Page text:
Class of 1984 (1982)
Reviewed for TheBluFile.com by Dustin Putman(Release Date: April 14, 2015)
New music teacher Andrew Norris (Perry King) arrives at Abraham Lincoln High with a fresh, optimistic attitude and a hunger to inspire, but it doesn't take long for him to realize the reality may not match up to what he has envisioned. The broken-down, graffiti-filled school comes equipped with metal detectors at the front entrance, security guards on duty, and surveillance cameras throughout the halls. Drugs and violence run rampant, and one particular gang, led by Peter Stegman (Timothy Van Patten), target Mr. Norris from day one, determined to make his life a living hell. As their threatening antics escalate and move closer to the home he shares with pregnant wife Diane (Merrie Lynn Ross), Andrew is not about to let them bully him into submission. The length he is willing to go to protect himself, his wife and his other students is about to turn into a life-or-death struggle.
The bleak fictional landscape writer-director Mark Lester and co-writers John Saxton and Tom Holland imagine in "Class of 1984" has proven in the decades since its 1982 release to portend where public educational institutions were heading. While not every school in 2015 is nearly as dire as Abraham Lincoln High, school violence and resulting security have risen dramatically since the 1999 Columbine shootings. As socially conscious as "Class of 1984" is, the film's greater aim is as a crowd-provoking, albeit well-made, exploitation pic. It is never subtle, and its cautionary treatment of adolescent rebellion and drug use flirt with the feel of an "ABC Afterschool Special." As a battle between manipulative, sociopathic teenagers and well-meaning adults pushed to their limits, however, the film entertains and enrages just as it should, with the antagonistic relationship between a likeable Perry King, as Andrew Norris, and a creepily alluring Timothy Van Patten, as Stegman, at the story's captivating center. In supporting roles, Roddy McDowall brings a touching vulnerability to Andrew's friend, put-upon science teacher Terry Corrigan, and a pre-"Family Ties" Michael J. Fox plays Arthur, one of Andrew's "good" students. Erupting in bloodshed and murder, the climax of "Class of 1984" should please viewers eager to see the bad guys get their just desserts, but provides a rather base, simplistic resolution to a narrative with more going on beneath the surface than its makers give it credit for.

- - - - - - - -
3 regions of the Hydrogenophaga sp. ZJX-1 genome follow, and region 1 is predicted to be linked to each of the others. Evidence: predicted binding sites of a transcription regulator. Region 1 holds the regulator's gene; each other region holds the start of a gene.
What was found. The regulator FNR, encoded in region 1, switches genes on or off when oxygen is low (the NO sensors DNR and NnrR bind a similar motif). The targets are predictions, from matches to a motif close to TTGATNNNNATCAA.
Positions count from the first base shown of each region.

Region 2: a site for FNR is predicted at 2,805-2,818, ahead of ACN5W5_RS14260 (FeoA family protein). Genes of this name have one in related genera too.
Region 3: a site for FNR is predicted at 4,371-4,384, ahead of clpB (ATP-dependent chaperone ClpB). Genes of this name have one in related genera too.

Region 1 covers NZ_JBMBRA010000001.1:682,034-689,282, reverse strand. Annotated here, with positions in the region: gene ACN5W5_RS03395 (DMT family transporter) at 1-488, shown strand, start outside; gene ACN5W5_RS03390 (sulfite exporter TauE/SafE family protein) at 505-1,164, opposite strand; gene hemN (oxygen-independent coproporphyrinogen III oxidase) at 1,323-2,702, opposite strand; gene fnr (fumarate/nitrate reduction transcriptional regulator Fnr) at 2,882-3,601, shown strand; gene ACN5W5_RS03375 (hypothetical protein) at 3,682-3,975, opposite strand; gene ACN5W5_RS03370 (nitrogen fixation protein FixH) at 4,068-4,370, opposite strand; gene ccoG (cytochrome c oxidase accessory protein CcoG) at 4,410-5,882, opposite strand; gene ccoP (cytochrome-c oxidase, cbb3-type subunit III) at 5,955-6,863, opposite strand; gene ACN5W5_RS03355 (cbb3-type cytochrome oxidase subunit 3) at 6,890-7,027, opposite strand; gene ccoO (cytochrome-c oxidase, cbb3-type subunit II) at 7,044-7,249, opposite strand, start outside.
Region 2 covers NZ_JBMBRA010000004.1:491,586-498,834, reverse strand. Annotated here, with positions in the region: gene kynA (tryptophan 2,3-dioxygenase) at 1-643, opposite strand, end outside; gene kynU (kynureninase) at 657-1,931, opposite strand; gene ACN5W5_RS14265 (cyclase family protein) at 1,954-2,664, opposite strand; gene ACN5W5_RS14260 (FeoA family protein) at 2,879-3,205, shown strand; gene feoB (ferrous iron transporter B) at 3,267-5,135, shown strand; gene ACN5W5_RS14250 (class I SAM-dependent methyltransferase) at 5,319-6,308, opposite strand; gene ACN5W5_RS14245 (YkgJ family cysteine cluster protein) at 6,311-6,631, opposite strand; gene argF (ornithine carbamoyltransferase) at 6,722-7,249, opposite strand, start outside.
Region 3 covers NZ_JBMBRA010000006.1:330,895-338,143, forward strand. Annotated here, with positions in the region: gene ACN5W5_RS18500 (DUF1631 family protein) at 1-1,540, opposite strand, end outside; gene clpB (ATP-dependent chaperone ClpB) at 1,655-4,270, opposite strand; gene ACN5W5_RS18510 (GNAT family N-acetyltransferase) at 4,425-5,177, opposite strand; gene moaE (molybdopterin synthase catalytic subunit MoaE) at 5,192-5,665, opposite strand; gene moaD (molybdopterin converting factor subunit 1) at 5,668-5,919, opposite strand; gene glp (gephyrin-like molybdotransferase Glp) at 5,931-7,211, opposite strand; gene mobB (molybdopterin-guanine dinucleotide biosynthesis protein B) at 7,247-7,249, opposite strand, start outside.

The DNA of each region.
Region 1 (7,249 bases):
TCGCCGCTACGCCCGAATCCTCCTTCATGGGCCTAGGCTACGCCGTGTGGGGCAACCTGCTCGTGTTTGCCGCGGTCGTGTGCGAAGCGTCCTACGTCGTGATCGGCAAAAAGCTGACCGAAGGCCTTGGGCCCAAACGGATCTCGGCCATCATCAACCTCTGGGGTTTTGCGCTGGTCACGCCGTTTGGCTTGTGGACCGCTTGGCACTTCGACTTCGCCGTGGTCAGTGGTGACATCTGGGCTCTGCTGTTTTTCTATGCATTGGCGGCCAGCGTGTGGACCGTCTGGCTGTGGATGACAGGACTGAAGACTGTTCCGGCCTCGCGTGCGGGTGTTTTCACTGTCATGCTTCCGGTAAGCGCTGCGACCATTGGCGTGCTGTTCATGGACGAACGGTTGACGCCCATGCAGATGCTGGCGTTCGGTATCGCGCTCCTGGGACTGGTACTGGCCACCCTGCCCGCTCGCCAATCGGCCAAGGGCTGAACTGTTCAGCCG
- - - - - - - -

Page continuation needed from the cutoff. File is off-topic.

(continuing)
Scream Factory's Collector's Edition Blu-ray release of "Class of 1984" earns high marks with its 1080p transfer and 5.1 DTS-HD Master Audio track. With the exception of one shaky frame, a glaring cigarette burn, and the usually hint of age-related specks and dirt, this is a strikingly fresh-looking picture, displaying a healthy grain field, bold colors, and a renewed layer of detail that previous home-video versions lacked. The lossless 5.1 audio is predominately front-heavy, with use of the back speakers reserved for the punk soundtrack (including Alice Cooper's "I Am the Future"), music score, and a few action sequences involving an explosive car crash and a buzzing table saw. Dialogue is consistently intelligible, but some of it has a slightly tinny tone, likely a result of the film's age and budget. A 2.0 DTS-HD Master Audio track is also included.
- Audio Commentary with director Mark Lester and DVD producer Perry Martin
- "The Girls Next Door" Featurette (16:17, HD) - Interviews with actors Lisa Langlois (Patsy) and Erin Noble (Deneen)
- "History Repeats Itself" Featurette (21:00, HD) - Interviews with director Mark Lester and composer Lalo Schifrin
- "Do What You Love" Featurette (46:55, HD) - Interview with actor Perry King (Andrew Norris)
- "Blood & Blackboards" Featurette (35:35, HD) - A 2006 retrospective, incorrectly (and quite humorously) titled "Blood & Backboards" on the Blu-ray's main menu
- Trailer and TV Spots (3:20, HD)
- Still Gallery (4:42, HD)
"Class of 1984" premieres on Blu-ray with a sterling Collector's Edition courtesy of the forever-reliable Scream Factory. Producing new special features in addition to porting over the bonus content from the previous 2006 Anchor Bay DVD release, the company has now provided the definitive edition for this teen drama-action-thriller-horror hybrid. Fans will be immensely pleased with the care and attention that has been brought to this eagerly awaited cult title. Highly recommended.